The Centralia No. 5 Case Study

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Register to read the introduction… 5. Mine. Letter after letter he provided a detailed description of issues, potential recommendations, and concerns that he had about the condition of the mine. Those concerns included the following: (1). The amount of dust (2). The overall cleanliness of the mine. I am for the efforts and attempts that Scanlan made. Over a period of thirteen years, Scanlan took the appropriate steps towards potentially preventing the disaster that occurred in the Centralia No. 5. Mine. Scanlan reached out to the Department of Mines, Minerals at Springfield company, directors of various departments, Governor Green, presidents in numerous agencies, superintendents, attended meetings, and made many other actions that could have benefited the miners and the overall condition of the …show more content…
The Coal Mine Example, “the Federal government has been directly involved in coal mining safety for over 35 years, operating under three major pieces of legislation enacted in 1941, 1952, and 1969. In fact, the 1941 and 1969 regulations significantly reduced the fatality rate in coal mining” (Lewis-Beck and Alford 1). Mark Aldrich, professor of economics at Smith College, stated the following in his article entitled: The Needless Peril of the Coal Mine: The Bureau of Mines and the Campaign against Coal Mine Explosions, 1910-1940, “The bureau continued the safety investigations begun by the USGS which focused largely on the prevention of explosions and their con-sequences. In addition to certifying and championing the use of permissible mine equipment, it also launched a first-aid and mine rescue campaign. But its most important work was its investigation of the causes of coal dust explosions and its campaign to spread rock-dusting technology. This choice of safety priorities resulted in part from the bureau's bureaucratic structure and scientific and technological orientation. No group within the bureau was charged with setting priorities, and research problems were usually chosen by scientists with little direction from above” (Aldrich …show more content…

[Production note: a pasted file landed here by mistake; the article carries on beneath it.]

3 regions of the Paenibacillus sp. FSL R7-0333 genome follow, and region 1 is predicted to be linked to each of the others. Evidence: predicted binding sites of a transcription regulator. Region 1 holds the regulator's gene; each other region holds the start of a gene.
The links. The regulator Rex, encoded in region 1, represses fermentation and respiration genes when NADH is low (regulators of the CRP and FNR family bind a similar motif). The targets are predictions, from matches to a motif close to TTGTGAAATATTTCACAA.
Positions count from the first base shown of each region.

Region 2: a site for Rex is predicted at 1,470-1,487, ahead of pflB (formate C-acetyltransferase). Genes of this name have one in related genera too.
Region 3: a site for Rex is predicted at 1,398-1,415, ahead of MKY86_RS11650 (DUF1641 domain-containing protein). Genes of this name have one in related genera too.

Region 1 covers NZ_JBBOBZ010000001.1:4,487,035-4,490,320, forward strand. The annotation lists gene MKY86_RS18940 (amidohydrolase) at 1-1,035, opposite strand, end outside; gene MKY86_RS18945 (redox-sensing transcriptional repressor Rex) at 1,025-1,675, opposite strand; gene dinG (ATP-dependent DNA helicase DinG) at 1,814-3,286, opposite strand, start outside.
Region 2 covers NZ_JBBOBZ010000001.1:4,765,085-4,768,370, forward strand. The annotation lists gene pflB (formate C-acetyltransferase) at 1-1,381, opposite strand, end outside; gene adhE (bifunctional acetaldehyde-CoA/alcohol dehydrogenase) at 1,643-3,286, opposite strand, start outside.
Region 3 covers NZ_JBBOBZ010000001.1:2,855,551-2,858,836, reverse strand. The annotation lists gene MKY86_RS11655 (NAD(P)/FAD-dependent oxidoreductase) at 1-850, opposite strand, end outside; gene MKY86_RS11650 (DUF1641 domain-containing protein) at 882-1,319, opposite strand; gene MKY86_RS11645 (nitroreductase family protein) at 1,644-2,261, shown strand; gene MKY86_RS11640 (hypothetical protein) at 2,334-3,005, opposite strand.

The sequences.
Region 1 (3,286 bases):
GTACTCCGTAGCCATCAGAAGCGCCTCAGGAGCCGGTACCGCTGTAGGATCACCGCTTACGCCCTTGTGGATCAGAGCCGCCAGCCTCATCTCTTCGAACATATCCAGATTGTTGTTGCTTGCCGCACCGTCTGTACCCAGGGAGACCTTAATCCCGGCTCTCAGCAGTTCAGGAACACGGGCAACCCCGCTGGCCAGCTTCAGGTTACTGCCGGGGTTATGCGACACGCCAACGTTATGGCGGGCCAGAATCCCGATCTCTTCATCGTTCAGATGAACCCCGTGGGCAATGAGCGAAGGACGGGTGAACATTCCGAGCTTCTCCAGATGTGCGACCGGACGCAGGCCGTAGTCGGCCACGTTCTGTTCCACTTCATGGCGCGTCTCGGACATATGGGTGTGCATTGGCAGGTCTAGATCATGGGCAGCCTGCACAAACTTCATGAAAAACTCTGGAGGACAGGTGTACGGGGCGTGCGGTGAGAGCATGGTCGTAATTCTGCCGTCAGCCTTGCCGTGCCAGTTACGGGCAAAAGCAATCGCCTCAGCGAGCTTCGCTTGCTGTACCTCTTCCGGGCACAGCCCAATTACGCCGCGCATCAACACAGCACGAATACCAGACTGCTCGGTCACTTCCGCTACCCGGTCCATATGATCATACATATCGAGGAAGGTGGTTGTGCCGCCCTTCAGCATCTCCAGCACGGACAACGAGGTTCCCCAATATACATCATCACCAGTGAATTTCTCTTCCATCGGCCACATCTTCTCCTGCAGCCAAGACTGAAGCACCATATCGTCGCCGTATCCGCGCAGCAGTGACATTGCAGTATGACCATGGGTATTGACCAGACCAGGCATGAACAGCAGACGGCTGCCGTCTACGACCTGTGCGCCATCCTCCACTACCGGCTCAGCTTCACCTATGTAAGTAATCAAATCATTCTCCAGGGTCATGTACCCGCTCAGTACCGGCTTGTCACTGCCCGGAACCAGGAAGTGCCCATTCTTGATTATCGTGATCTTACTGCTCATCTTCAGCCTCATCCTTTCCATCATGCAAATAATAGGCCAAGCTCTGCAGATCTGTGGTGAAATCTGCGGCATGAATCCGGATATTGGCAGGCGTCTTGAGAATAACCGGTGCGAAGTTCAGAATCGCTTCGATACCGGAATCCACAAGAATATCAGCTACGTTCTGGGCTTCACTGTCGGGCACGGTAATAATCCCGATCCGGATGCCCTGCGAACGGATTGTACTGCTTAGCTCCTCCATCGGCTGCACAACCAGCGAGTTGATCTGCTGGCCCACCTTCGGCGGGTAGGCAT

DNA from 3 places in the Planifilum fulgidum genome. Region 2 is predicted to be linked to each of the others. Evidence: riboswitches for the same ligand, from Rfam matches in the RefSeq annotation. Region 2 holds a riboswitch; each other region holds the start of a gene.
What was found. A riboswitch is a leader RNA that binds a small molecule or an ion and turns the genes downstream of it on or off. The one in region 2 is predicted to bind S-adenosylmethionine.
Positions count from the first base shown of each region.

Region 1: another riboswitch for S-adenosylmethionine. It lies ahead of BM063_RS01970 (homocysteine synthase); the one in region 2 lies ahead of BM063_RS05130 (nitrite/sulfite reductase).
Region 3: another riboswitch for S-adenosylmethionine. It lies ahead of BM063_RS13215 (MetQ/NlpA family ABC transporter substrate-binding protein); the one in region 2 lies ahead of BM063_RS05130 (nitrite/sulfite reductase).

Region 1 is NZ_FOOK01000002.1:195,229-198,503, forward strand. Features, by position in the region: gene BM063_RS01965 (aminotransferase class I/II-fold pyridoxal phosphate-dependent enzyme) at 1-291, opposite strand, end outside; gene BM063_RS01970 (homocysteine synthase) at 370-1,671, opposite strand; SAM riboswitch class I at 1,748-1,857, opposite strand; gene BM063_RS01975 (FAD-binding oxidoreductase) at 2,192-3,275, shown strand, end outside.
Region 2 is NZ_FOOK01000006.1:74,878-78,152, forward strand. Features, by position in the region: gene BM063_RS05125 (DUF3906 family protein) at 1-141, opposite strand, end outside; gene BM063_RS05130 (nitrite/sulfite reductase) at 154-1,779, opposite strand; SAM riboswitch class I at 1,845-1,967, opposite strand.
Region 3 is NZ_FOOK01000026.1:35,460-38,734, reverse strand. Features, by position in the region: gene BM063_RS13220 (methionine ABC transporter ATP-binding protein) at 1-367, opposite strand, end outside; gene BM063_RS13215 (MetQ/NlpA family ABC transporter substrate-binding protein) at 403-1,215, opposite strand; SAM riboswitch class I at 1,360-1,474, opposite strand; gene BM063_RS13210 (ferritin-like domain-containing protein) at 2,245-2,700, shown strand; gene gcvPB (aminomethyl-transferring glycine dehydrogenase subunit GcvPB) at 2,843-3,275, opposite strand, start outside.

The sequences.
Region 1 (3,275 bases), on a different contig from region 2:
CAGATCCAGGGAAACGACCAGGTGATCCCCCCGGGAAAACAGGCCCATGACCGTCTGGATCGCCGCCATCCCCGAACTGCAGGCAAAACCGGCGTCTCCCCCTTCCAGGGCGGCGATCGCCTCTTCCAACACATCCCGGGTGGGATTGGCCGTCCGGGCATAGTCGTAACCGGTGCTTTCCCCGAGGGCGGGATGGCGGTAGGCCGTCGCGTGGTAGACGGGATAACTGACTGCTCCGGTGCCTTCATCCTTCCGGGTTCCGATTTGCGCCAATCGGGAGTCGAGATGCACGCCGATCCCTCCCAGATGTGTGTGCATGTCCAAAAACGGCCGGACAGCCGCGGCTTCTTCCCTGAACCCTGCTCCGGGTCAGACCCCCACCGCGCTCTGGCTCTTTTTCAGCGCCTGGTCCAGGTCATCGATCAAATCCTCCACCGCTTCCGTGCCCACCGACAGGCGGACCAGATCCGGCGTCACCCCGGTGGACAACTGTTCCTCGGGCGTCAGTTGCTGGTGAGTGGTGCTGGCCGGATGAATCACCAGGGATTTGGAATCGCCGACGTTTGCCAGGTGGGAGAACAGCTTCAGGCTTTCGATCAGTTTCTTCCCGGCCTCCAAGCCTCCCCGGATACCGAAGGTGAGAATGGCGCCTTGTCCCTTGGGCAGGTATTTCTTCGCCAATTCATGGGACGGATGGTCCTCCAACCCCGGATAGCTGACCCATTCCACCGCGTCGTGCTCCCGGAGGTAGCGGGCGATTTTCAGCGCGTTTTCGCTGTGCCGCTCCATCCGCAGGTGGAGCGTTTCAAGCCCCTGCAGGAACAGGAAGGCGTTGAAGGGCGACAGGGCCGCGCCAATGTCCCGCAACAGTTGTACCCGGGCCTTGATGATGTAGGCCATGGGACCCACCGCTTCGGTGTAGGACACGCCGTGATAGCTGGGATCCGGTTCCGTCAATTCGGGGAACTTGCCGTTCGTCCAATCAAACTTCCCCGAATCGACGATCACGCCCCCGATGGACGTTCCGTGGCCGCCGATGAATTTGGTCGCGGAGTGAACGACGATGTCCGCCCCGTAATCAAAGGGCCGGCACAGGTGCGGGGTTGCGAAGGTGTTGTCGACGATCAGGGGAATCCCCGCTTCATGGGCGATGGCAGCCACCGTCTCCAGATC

Preventing "The Needless Peril of the Coal Mine": The Bureau of Mines and the Campaign against Coal Mine Explosions, 1910-1940
Technology and Culture , Vol. 36, No. 3 (Jul., 1995), pp. 483-518. Published by: The Johns Hopkins University Press on behalf of the Society for the History of Technology
Article Stable URL: http://www.jstor.org/stable/3107239. Lewis-Beck ,Michael S. and John R. Alford. “Can Government Regulate Safety? The Coal Mine Example.” The American Political Science Review , Vol. 74, No. 3 (Sep., 1980), pp. 745-756 Published by: American Political Science Association Article Stable URL: http://www.jstor.org/stable/1958155. Stillman, Richard Joseph. Public Administration: Concepts and Cases. Boston, MA: Wadsworth Cengage Learning, 2010. Print. “The Blast in Centralia No. 5: A Mine Disaster No One Stopped” by John Bartlow Martin. Reprinted by permission of Harold Ober Associates Incorporated. Copyright 1948 by John Bartlow Martin. Copyright renewed 1975 by John Bartlow

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